Part Five of “Screening Sandy Hook” is reserved for ridicule of all who have questioned the official media story. While Spingola refers to many researchers indirectly (by way of the ever-present footnotes), she unleashes a special degree of vehemence for Tracy. She also targets Dr. Jim Fetzer, Alex Jones, Wolfgang Halbig and others as examples of KOLs (Key Opinion Leaders) — a buzzword/acronym invented by her and used the way truck drivers might refer to bad drivers encountered on the roads. Another favorite term of hers is “hoaxologist”. This is reserved for those KOLs not in leadership positions. When referring to certain others, she makes a point of bracketing “researcher” in quotation marks. This, no doubt, is to distinguish such miscreants from herself.
It seems that Spingola believes (or says she believes) that all of these mass shooter events are real. They are all caused by pharmaceutical poisoning. The pharmaceutical industry, in league with government and media, have conspired to hide this fact. Those in the alternative media and researchers into the recent staged shooting events are either knowing accomplices, working in collusion with “Big Pharma” or ignorant dupes and sensationalists seeking an audience. Those who discuss their findings online are “hoaxologists”. Spingola makes some small distinction between “disinformation” and “misinformation” — a matter of motive and knowledge. She gives no credence to any who either differ with her drug-induced causation theory or the truthfulness of the events themselves. I suppose this isn’t too surprising in light of the fact that the object of her personal theory in this case may be a phantom. It wouldn’t do to have poisoned madmen turn out to be fictional characters or for deadly rampages to become manufactured drill scenarios.
In support of her position that researchers appearing in the alternative media are illegitimate or agents of hidden interests she cites none other than Cass Sunstein, Obama’s Administrator, Office of Information and Regulatory Affairs. This is especially interesting, in that her other views on other subjects, such as 9-11 would surely be openly condemned by this individual.
….millions of people believe in conspiracy theories and to counter them, (1) the government must understand how they flourish and (2) how it might undermine the ‘identifiable cognitive blunders’. They said attempts to persuade theorists to abandon their ideas only provided “further proof of the conspiracy”. Officials decided that they could be most effective by “cognitive infiltration” into such groups and introduce [sic] “diverse viewpoints” and “informational diversity”…to expose indefensible conspiracy theories as such
She even has a section on Anderson Cooper whom she finds very professional. She claims that the official report of the Sandy Hook incident is thorough, professional and comprehensive. She chastises others for not reading the report and refusing to rely on official sources.
None of this would be noteworthy but for her former expressed views on SHES. There are several “hoax busters” on the internet who specialize in ridiculing research. Indeed she cites W.C. Wade as a reliable authority several times throughout her book. Those familiar with “American Free Press” may note that it is known for its unorthodox positions on several issues. Notwithstanding that, Spingola herself was known for her support of Sandy Hook research. She interviewed several Sandy Hook researchers previously with favorable commentary. Suddenly, there is a total reversal. It isn’t simply a rejection of the researcher’s ideas, it is a rejection of the researchers themselves. What to make of it all?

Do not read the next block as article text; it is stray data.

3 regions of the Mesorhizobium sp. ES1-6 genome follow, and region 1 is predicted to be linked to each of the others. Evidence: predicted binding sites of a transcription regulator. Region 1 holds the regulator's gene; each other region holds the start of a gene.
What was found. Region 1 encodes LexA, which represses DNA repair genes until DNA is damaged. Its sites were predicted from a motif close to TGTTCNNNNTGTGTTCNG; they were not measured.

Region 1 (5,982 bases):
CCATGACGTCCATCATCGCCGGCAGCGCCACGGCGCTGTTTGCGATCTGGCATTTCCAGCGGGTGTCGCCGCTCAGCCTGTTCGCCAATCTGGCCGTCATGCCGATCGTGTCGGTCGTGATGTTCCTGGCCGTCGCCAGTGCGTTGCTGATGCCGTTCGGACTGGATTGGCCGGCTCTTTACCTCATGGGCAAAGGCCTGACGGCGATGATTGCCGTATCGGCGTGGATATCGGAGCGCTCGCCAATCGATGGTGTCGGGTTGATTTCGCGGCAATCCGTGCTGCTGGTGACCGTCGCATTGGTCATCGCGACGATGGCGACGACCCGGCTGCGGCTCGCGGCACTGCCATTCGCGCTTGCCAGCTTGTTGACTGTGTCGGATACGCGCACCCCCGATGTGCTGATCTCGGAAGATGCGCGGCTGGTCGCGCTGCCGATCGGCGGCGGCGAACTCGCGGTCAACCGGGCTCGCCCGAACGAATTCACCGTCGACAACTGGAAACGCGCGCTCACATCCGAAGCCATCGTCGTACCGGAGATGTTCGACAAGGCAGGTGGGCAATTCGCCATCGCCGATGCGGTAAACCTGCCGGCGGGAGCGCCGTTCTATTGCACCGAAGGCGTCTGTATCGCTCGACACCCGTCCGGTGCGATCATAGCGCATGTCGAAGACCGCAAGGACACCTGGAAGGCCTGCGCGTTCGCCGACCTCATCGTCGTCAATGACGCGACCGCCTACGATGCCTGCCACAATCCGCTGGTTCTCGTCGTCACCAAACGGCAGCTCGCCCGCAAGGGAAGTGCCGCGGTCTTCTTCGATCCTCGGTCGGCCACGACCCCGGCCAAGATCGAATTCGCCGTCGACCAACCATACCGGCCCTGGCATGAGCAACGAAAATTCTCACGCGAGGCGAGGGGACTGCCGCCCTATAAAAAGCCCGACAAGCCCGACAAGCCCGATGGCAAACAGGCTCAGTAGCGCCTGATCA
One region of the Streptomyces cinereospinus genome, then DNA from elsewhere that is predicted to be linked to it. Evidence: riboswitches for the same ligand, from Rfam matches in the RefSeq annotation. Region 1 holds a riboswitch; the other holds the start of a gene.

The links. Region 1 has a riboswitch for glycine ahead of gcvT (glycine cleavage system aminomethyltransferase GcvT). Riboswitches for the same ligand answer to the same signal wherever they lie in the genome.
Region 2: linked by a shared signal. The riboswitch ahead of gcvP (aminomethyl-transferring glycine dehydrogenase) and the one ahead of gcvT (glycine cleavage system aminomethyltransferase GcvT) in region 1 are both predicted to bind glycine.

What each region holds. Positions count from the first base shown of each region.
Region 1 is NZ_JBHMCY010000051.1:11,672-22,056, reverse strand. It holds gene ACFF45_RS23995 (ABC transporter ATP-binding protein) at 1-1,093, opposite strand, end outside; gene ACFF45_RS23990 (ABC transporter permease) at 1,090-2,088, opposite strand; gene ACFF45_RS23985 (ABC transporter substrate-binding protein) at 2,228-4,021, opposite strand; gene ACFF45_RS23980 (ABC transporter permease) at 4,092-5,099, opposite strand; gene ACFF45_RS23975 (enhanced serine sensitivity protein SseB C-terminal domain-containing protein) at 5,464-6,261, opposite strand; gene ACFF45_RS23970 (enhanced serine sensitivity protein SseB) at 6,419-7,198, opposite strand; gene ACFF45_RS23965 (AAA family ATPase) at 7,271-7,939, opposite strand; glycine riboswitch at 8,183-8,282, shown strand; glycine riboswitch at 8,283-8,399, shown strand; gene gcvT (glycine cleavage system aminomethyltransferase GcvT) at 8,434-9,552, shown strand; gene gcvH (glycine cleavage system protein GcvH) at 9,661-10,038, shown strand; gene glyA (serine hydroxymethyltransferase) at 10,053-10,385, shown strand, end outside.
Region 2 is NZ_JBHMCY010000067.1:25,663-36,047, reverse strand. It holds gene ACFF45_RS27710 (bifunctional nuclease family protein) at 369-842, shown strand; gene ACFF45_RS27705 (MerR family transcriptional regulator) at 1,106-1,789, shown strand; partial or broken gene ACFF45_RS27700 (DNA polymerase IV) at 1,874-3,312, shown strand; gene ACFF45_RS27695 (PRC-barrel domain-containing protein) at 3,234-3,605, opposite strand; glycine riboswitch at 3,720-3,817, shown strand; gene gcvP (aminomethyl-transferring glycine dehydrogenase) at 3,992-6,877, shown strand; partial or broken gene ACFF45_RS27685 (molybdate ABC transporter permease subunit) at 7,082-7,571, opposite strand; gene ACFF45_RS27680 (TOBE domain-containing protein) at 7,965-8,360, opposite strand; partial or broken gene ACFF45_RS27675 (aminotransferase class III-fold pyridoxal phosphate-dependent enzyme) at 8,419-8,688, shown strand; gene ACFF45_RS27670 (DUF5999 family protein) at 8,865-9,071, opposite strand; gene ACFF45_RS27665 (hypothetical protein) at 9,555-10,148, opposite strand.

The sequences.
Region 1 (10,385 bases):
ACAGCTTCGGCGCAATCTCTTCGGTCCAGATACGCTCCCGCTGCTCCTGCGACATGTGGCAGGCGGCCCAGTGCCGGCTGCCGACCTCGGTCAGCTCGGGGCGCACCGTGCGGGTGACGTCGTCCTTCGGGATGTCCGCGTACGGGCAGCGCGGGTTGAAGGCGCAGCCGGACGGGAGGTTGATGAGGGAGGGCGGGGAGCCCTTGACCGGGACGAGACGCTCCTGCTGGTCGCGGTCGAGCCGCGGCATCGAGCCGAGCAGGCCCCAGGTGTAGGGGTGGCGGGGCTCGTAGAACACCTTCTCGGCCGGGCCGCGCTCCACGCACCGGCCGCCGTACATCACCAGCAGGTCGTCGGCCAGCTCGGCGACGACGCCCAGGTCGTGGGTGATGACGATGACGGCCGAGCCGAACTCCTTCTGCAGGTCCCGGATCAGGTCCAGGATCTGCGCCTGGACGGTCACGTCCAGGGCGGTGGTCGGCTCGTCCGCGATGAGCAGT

I confess that I have not reached a conclusion on the original question. The search has resulted in being introduced to Ms. Spingola’s work in a general sense, and perhaps more importantly, her style. She seems a decent interviewer. She allows the interviewee to talk. Unfortunately that skill does not overcome her tendency to judge and negate others and their information in a capricious and dismissive manner. She is not discussing ideas; she is judging others’ ideas and finding them wanting. One gets the sense of a self-satisfied elitist entertaining herself. Ironically, this is exactly what she accuses the “hoaxologists” of doing — basing opinions on speculation and group think.
It seems that Spingola became aware of the Delphi Method in her readings. This obviously struck a nerve, and she ascribes all manner of nefarious policies and reactionary conspiracy theories to the machinations of those skilled in its use. Being no stranger to the method and its uses, I find her concerns overstated and even misapplied. What Spingola is implying in her tedious way is that conspiracy theories involving media manipulation of reality are all imaginary. This is hard to square with her other theories that seem not to differ much from SHES research, other than the subject matter.
So, was I able to answer my friend’s question? Alas, no. I was able to discern that Deanna Spingola’s method for reaching her conclusions is rather simple. All she does is declare it so! If a person’s research leads in another direction, he or she is simply wrong. The reason for her reversal is not apparent in her book, although she has based it on the one shooter hoax most easily exposed. Her earlier position confirms that she knew of the controversy before deciding to use SHES as her example. It is beyond question that this (reversal / about face?) is what she has done. She has simply stated that “Adam” Lanza was either high on drugs or coming off of them and went on a murderous rampage. Those who think otherwise are simply wrong. As an example of her superior powers of perception she states that she is not a doctor, but she has diagnosed “Adam” as (initially) the victim of mercury poisoning. So there! The rest is more of the same.
As to the original question, it seems apparent that Ms. Spingola may be a product of the company she keeps. For my money her company can certainly keep her and her book.